Tehran — Iran expects to export as much as 2.5 million b/d of crude after the removal of US sanctions as the third round of talks between Tehran and some signatories to the nuclear agreement concluded in Vienna amid hopes of Washington removing oil sanctions on Tehran.
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"Oil sales have dropped much. But the conditions are better now and we are more in control of the situation," Vice President Eshaq Jahangiri was quoted as saying May 1 by oil ministry news service Shana. "We have the possibility to increase oil exports up to 2.5 million barrels of oil after removal of the sanctions."
Iran, an OPEC member whose oil exports have dwindled since the re-imposition of US sanctions in 2018, began in April indirect talks with the US in Vienna amid hopes for Washington to rejoin the 2015 Joint Comprehensive Plan of Action nuclear deal. The third round of talks between the remaining members of the nuclear deal -- Iran, Russia, China, France, Britain and Germany -- concluded on May 1 and are expected to resume at the end of this week. The 2015 agreement waived sanctions on Iran's oil sector in exchange for restrictions on its nuclear activities.
Iranian exports have surged markedly since the November US presidential election of Joseph Biden, who made a campaign pledge to reverse course on US policy toward Tehran, which was hardened with sanctions under former President Donald Trump.
S&P Global Platts Analytics estimates Iran's crude and condensate exports averaged 825,000 b/d in Q1 2021, up from 420,000 b/d in Q3 2020.
Oil sanctions agreement
Positive steps on nuclear talks last week point to an accelerated timeline for sanctions relief, according to Platts Analytics.
"Our reference case forecast for a framework deal by the summer and full sanctions relief by Q4 2021 will likely be revised to end-May and end-September, respectively," Platts Analytics said in a recent note.
Talks between the US and Iran on sanctions relief could mean crude production will be 2.95 million b/d by December 2021, according to Platts Analytics.
The US sanctions have severely hamstrung Iran 's crude production, which averaged 2.3 million b/d in March, according to the latest Platts survey of OPEC output. That is up from a 30-year low of 1.90 million b/d last summer, but still far shy of the nearly 4 million b/d it produced prior to the sanctions.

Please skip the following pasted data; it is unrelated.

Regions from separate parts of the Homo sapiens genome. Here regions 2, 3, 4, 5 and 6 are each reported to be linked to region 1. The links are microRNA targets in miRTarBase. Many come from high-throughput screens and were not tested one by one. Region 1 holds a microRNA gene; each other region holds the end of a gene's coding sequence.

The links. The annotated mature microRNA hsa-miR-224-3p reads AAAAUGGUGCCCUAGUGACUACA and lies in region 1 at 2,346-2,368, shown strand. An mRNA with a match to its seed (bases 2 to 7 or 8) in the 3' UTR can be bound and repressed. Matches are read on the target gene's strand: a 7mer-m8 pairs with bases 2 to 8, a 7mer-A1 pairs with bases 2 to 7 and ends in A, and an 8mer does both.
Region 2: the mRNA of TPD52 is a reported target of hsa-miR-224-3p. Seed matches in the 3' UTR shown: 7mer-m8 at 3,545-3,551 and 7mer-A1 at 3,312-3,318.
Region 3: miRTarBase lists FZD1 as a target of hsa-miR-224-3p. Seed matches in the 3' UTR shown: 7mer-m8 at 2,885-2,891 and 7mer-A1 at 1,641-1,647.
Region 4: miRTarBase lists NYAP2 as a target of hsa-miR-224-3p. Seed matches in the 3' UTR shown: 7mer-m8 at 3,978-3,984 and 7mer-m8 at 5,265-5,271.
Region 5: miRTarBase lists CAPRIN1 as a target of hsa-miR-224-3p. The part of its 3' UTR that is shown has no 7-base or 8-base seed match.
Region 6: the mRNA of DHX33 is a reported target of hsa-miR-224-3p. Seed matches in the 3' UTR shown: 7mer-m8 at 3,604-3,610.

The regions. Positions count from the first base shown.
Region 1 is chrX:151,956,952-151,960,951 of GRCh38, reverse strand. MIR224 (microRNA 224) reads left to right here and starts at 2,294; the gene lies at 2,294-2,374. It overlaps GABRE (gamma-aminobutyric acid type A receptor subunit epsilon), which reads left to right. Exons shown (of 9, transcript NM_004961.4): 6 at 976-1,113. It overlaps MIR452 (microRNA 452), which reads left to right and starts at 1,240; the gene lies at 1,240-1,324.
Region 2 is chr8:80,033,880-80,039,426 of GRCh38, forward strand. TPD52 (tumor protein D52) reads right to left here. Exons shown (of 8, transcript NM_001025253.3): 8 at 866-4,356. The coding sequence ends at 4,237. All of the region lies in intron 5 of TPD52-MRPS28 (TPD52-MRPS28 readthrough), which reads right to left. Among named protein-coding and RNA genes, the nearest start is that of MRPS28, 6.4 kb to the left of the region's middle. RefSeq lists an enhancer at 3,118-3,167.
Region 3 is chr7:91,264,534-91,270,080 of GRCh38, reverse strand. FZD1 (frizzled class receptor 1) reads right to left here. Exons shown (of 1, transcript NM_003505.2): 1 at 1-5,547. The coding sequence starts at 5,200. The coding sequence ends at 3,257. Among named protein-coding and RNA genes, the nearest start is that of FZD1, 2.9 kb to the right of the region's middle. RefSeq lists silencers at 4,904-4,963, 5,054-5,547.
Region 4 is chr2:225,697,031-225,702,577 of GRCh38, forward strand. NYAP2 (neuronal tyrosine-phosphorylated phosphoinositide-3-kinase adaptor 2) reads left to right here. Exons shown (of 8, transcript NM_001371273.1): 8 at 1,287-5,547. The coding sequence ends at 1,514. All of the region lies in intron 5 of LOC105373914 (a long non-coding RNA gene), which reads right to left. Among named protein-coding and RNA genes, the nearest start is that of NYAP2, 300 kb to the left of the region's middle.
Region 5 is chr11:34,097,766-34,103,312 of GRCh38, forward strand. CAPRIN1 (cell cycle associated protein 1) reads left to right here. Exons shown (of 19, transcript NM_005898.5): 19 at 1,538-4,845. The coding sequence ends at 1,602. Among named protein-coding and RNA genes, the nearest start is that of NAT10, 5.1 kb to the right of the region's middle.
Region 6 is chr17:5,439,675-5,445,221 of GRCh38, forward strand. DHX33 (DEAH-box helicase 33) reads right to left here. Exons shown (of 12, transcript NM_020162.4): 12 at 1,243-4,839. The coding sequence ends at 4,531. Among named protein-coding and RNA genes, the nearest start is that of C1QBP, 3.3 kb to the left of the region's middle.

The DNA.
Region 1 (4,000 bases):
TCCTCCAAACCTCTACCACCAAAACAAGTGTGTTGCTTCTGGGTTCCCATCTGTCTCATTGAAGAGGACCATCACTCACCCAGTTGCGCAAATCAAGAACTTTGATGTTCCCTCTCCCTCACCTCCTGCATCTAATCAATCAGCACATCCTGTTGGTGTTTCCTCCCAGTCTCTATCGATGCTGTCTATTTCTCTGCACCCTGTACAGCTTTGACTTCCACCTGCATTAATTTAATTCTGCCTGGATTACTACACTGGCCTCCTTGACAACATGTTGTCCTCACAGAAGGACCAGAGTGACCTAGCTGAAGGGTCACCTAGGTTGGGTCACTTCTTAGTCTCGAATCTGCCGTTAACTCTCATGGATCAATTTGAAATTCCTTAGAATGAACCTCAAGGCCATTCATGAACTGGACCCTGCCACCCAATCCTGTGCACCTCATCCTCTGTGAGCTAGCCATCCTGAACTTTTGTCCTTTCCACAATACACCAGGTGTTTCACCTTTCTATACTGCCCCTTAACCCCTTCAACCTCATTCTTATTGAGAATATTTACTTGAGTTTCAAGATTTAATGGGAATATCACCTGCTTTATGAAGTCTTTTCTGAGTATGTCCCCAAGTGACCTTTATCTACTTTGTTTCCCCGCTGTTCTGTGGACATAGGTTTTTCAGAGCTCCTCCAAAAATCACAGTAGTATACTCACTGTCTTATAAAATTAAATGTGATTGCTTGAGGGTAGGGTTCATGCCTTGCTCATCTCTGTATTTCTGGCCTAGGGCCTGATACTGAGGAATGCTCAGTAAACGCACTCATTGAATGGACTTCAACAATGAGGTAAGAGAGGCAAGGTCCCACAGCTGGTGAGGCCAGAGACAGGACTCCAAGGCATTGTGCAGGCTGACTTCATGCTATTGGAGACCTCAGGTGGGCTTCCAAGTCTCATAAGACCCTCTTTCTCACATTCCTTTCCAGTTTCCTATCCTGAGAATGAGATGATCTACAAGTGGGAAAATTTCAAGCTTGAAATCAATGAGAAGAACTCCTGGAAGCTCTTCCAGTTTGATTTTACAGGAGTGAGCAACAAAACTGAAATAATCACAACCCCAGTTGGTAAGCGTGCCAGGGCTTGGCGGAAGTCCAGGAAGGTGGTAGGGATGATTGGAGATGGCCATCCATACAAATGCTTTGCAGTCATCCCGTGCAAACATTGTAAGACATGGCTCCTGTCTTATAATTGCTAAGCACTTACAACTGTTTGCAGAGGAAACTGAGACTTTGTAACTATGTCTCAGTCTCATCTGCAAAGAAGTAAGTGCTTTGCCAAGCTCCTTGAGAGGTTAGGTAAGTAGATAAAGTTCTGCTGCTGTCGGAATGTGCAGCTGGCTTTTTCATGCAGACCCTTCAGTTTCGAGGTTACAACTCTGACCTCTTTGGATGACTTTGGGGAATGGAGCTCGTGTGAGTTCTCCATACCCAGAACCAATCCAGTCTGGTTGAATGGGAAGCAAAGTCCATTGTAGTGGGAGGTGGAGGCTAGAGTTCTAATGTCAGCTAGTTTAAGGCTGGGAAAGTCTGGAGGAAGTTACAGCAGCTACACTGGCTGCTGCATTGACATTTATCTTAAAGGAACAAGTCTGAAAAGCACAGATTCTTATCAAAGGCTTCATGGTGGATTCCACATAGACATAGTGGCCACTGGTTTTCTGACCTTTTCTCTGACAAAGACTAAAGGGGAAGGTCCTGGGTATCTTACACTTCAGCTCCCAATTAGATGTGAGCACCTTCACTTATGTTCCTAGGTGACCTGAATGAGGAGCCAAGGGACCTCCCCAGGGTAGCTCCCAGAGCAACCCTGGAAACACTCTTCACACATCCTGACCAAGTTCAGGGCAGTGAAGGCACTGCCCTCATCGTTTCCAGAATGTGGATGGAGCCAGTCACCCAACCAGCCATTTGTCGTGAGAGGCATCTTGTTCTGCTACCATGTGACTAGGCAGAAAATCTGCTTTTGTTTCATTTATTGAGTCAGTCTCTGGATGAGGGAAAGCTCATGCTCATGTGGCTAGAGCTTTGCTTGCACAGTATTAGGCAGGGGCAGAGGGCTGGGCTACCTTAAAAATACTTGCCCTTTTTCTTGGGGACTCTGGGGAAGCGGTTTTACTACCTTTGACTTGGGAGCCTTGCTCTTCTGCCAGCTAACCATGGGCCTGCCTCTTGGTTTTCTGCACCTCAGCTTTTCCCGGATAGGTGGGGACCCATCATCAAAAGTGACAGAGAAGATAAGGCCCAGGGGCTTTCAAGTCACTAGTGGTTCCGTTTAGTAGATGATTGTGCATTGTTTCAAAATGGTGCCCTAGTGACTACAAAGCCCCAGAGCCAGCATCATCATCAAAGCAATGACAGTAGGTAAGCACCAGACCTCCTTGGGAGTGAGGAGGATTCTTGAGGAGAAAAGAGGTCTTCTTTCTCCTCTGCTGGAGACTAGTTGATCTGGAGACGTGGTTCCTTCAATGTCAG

Iran's top negotiator for a nuclear deal indicated that there is a tacit agreement to lift all US sanctions, including oil. Tehran has insisted on the removal of all US sanctions before a deal is concluded.
"We insist that sanctions... on Iran's energy or the automotive industry, insurance and ports should be removed. And there is agreement on this part too," Iran's deputy foreign minister Abbas Araghchi was quoted as saying by state-run IRNA news agency.
Biden is hoping to strike a deal with Tehran before Iran's June presidential elections, which hardliners are likely to win.
Mikhail Ulyanov, Russia's envoy to the talks, sounded cautious optimism on the outcome of the Vienna talks in a Twitter post on May 1.
"It's to early to be excited, but we have reasons for cautious and growing optimism," Ulyanov said on Twitter.
"There is no deadline, but participants aim at successful completion of the talks in approximately three weeks."
The fact that Iran has already cranked up not just its crude but also its oil product exports and not just to China but elsewhere as well indicates that the market is ready for the increment from Tehran and is priced in, Mike Muller, head of Vitol Asia, told a Gulf Intelligence webinar May 2.
"Of course there is a lot of spare capacity left in OPEC, but if managed prudently, I think there is space for oil from Iran to return because it won't come back in one big bang," Muller said. "Even if it was happening right now today, probably you won't see a huge amount of Iranian oil before the month of July because everyone has bought enough oil for June already."
The level of "let's just say, scrutiny and clamping down on exports of barrels that are sanctioned to most and seem to be going beyond China has already been happening and therefore maybe the impact on products may be less severe than some people expect and I would caution that the impact on crude won't be perhaps as large as some expect either," Muller said.
"I think the market is ready for it. I think the market is pricing it already to a certain extent."